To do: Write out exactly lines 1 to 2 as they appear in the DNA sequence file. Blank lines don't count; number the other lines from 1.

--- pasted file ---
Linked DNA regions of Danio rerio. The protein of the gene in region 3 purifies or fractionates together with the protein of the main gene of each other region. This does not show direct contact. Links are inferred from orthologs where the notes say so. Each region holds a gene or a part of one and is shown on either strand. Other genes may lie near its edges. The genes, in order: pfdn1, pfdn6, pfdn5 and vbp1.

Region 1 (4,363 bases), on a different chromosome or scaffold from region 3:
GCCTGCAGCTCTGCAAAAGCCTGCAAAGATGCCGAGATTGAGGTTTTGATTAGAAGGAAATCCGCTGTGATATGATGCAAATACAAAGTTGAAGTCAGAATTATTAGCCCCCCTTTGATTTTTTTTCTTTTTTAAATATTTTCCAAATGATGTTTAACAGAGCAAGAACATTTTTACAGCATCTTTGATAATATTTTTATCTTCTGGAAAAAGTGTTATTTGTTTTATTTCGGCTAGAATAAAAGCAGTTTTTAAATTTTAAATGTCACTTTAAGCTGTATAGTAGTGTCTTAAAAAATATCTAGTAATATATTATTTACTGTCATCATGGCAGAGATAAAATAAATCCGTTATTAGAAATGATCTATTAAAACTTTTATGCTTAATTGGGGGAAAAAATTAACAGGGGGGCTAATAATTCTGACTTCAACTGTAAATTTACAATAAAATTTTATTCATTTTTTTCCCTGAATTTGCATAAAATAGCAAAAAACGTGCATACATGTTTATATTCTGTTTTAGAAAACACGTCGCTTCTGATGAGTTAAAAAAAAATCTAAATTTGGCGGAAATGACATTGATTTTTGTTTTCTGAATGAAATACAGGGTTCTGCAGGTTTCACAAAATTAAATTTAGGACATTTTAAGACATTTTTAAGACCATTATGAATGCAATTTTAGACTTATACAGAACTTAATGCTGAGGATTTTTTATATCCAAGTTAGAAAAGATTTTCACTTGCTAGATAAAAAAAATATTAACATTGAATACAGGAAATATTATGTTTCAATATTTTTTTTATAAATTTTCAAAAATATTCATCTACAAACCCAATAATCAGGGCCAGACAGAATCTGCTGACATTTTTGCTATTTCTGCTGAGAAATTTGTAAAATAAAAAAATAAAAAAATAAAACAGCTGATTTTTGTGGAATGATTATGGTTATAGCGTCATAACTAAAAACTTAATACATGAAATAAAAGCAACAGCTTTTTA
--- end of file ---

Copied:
Linked DNA regions of Danio rerio. The protein of the gene in region 3 purifies or fractionates together with the protein of the main gene of each other region. This does not show direct contact. Links are inferred from orthologs where the notes say so. Each region holds a gene or a part of one and is shown on either strand. Other genes may lie near its edges. The genes, in order: pfdn1, pfdn6, pfdn5 and vbp1.

Region 1 (4,363 bases), on a different chromosome or scaffold from region 3: